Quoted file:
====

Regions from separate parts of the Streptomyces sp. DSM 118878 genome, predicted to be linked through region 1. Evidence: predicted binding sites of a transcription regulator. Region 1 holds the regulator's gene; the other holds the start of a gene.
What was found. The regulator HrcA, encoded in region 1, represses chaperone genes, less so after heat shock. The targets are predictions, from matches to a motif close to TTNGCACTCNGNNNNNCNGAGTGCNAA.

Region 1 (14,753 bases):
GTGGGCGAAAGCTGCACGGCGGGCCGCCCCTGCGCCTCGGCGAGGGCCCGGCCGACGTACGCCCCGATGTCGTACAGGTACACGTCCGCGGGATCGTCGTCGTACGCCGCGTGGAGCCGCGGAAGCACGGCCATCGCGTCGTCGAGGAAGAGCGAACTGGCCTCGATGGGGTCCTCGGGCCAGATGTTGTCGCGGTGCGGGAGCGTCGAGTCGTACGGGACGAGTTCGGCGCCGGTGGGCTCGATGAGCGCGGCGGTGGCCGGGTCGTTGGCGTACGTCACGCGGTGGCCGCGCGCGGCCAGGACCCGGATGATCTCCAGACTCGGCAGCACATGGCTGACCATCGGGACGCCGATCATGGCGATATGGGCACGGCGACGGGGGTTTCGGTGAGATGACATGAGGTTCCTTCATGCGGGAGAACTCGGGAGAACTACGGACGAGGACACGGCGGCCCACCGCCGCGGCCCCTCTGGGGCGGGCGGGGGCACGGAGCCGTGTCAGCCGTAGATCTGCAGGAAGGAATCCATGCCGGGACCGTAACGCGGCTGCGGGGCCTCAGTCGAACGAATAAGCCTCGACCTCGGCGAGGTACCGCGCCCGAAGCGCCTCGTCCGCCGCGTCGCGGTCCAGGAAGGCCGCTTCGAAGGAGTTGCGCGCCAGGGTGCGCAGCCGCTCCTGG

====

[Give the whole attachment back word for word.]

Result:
Regions from separate parts of the Streptomyces sp. DSM 118878 genome, predicted to be linked through region 1. Evidence: predicted binding sites of a transcription regulator. Region 1 holds the regulator's gene; the other holds the start of a gene.
What was found. The regulator HrcA, encoded in region 1, represses chaperone genes, less so after heat shock. The targets are predictions, from matches to a motif close to TTNGCACTCNGNNNNNCNGAGTGCNAA.

Region 1 (14,753 bases):
GTGGGCGAAAGCTGCACGGCGGGCCGCCCCTGCGCCTCGGCGAGGGCCCGGCCGACGTACGCCCCGATGTCGTACAGGTACACGTCCGCGGGATCGTCGTCGTACGCCGCGTGGAGCCGCGGAAGCACGGCCATCGCGTCGTCGAGGAAGAGCGAACTGGCCTCGATGGGGTCCTCGGGCCAGATGTTGTCGCGGTGCGGGAGCGTCGAGTCGTACGGGACGAGTTCGGCGCCGGTGGGCTCGATGAGCGCGGCGGTGGCCGGGTCGTTGGCGTACGTCACGCGGTGGCCGCGCGCGGCCAGGACCCGGATGATCTCCAGACTCGGCAGCACATGGCTGACCATCGGGACGCCGATCATGGCGATATGGGCACGGCGACGGGGGTTTCGGTGAGATGACATGAGGTTCCTTCATGCGGGAGAACTCGGGAGAACTACGGACGAGGACACGGCGGCCCACCGCCGCGGCCCCTCTGGGGCGGGCGGGGGCACGGAGCCGTGTCAGCCGTAGATCTGCAGGAAGGAATCCATGCCGGGACCGTAACGCGGCTGCGGGGCCTCAGTCGAACGAATAAGCCTCGACCTCGGCGAGGTACCGCGCCCGAAGCGCCTCGTCCGCCGCGTCGCGGTCCAGGAAGGCCGCTTCGAAGGAGTTGCGCGCCAGGGTGCGCAGCCGCTCCTGG